Author + information
- Received January 14, 1997
- Revision received April 26, 1997
- Accepted May 16, 1997
- Published online July 1, 1997.
- Aasha S. Gopal, MDA,
- Matthew J. Schnellbaecher, MDB,
- Zhanqing Shen, MDB,
- Olakunle O. Akinboboye, MDB,
- Peter M. Sapin, MDC and
- Donald L. King, MDB,* ()
- ↵*Dr. Donald L. King, Cardiology Division (PH3C-342), Columbia University, 622 West 168th Street, New York, New York 10032.
Objectives. We sought to validate freehand three-dimensional echocardiography for measuring left ventricular mass and to compare its accuracy and variability with those of conventional echocardiographic methods.
Background. Accurate measurement of left ventricular mass is clinically important as a predictor of morbidity and mortality. Freehand three-dimensional echocardiography eliminates geometric assumptions used by conventional methods, minimizes image positioning errors using a line of intersection display and increases sampling of the ventricle. Preliminary studies have shown it to have high accuracy and low variability.
Methods. Twenty-eight patients awaiting heart transplantation were examined by conventional and freehand three-dimensional echocardiography. Left ventricular mass was determined by the M-mode (“Penn-cube”) method, the two-dimensional truncated ellipsoid method and three-dimensional surface reconstruction. The ventricles of 20 explanted hearts were obtained, trimmed and weighed. Echocardiographic mass by each method was compared with true mass by linear regression. Accuracy, bias and interobserver variability were calculated.
Results. For three-dimensional echocardiography, the correlation coefficient, standard error of the estimate, root mean square percent error (accuracy), bias and interobserver variability were 0.992, 11.9 g, 4.8%, −4.9 g and 11.5%, respectively. For the two-dimensional truncated ellipsoid method they were 0.905, 38.5 g, 15.6%, 15.4 g and 23.3%. For the M-mode (“Penn-cube”) method they were 0.721, 96.9 g, 53.0%, 109.2 g and 19.5%.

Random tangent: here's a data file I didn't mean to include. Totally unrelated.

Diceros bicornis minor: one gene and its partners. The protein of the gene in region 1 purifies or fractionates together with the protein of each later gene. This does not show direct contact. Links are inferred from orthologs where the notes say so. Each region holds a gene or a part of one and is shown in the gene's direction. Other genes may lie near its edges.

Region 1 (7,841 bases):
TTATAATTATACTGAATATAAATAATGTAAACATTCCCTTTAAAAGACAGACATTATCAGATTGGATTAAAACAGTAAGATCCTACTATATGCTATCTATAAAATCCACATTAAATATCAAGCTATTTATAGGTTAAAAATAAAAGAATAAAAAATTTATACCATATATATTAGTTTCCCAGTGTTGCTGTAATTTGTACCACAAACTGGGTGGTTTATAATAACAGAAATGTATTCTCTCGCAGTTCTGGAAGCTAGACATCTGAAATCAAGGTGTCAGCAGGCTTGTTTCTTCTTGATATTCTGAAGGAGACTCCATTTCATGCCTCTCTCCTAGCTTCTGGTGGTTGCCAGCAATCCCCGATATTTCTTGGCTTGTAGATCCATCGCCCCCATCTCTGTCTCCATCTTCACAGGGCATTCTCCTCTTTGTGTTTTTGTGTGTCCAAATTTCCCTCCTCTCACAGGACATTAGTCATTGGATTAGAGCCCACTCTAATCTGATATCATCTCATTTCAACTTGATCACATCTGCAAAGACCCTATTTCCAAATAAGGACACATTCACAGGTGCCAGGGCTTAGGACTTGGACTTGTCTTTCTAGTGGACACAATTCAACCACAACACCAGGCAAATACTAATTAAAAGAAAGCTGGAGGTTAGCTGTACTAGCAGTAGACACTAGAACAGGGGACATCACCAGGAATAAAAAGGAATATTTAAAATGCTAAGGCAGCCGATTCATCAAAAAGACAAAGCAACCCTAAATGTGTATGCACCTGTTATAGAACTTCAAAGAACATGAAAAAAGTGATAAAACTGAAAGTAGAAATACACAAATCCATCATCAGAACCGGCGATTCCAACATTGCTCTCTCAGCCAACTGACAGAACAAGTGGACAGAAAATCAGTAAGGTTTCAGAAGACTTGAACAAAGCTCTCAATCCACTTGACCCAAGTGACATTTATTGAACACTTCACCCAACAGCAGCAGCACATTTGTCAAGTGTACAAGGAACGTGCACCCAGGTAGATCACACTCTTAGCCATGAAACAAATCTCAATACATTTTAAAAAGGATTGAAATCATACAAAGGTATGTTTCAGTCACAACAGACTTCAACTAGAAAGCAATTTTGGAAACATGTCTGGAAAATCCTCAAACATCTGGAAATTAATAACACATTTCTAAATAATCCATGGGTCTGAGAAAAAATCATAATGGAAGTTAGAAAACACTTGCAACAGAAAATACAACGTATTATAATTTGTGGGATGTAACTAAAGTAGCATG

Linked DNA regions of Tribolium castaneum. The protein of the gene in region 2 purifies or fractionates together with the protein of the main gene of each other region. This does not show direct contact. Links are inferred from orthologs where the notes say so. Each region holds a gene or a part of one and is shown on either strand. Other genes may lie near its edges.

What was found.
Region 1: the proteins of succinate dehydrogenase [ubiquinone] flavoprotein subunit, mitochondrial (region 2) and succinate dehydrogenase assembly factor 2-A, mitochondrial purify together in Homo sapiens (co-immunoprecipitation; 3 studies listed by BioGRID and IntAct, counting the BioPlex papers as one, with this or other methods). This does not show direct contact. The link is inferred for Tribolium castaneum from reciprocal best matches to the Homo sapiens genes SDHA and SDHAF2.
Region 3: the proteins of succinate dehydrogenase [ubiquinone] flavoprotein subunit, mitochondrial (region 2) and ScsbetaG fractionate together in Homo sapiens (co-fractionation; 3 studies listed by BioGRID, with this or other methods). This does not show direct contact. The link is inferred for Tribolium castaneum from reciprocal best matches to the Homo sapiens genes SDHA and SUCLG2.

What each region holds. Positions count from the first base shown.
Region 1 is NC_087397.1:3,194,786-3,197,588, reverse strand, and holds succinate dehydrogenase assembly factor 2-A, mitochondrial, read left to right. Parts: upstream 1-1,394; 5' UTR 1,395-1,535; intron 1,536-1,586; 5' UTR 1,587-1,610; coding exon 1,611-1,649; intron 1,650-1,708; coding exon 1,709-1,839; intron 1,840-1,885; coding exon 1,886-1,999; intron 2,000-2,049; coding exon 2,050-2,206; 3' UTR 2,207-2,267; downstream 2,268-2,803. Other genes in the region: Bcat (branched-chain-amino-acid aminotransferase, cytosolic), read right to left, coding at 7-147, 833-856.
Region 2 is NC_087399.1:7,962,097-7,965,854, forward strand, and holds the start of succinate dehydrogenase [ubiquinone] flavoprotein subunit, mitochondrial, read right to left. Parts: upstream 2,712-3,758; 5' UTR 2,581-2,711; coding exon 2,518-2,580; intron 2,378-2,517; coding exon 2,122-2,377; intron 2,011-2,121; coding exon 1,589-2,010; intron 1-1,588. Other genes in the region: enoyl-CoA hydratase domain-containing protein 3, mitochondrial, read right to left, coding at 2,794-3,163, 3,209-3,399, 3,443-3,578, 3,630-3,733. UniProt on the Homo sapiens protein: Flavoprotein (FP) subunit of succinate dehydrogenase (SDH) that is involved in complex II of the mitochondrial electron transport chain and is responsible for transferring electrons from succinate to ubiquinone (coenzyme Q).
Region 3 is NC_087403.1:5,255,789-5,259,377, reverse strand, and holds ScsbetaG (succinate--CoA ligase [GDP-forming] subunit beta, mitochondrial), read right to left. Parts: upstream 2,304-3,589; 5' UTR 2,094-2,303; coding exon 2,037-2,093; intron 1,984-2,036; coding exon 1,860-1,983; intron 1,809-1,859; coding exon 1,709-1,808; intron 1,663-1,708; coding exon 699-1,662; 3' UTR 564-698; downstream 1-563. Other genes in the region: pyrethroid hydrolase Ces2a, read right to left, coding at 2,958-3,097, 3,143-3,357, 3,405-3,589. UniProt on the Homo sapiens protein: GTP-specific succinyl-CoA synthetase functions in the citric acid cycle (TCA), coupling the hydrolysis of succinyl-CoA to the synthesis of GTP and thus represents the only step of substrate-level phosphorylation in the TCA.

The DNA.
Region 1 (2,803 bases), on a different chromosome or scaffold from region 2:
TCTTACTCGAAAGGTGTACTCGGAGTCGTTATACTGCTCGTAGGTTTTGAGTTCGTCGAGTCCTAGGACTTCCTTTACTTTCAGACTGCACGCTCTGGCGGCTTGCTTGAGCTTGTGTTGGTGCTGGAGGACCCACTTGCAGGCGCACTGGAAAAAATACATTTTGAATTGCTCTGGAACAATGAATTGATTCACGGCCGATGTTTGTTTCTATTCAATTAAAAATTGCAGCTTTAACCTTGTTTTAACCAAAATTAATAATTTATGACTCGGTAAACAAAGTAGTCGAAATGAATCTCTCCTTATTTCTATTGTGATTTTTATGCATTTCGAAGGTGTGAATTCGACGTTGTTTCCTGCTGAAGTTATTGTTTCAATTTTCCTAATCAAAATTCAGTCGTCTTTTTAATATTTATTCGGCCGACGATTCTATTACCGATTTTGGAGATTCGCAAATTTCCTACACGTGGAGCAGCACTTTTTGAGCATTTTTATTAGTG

Conclusions. Freehand three-dimensional echocardiography for measurement of left ventricular mass has high accuracy and low variability and is superior to conventional methods in hearts of abnormal size and geometry.
☆ It was supported in part by Investigatorship and Grant-in-Aid awards from the American Heart Association, New York City Affiliate. Dr. King has a financial interest in the development of the three-dimensional echocardiograph.
This study was presented in part at the 10th Scientific Meeting of the American Society of Hypertension, New York, New York, May 1995; the 6th Annual Scientific Sessions of the American Society of Echocardiography, Toronto, Canada, June 1995; and the 68th Scientific Sessions of the American Heart Association, Anaheim, California, November 1995.
- Received January 14, 1997.
- Revision received April 26, 1997.
- Accepted May 16, 1997.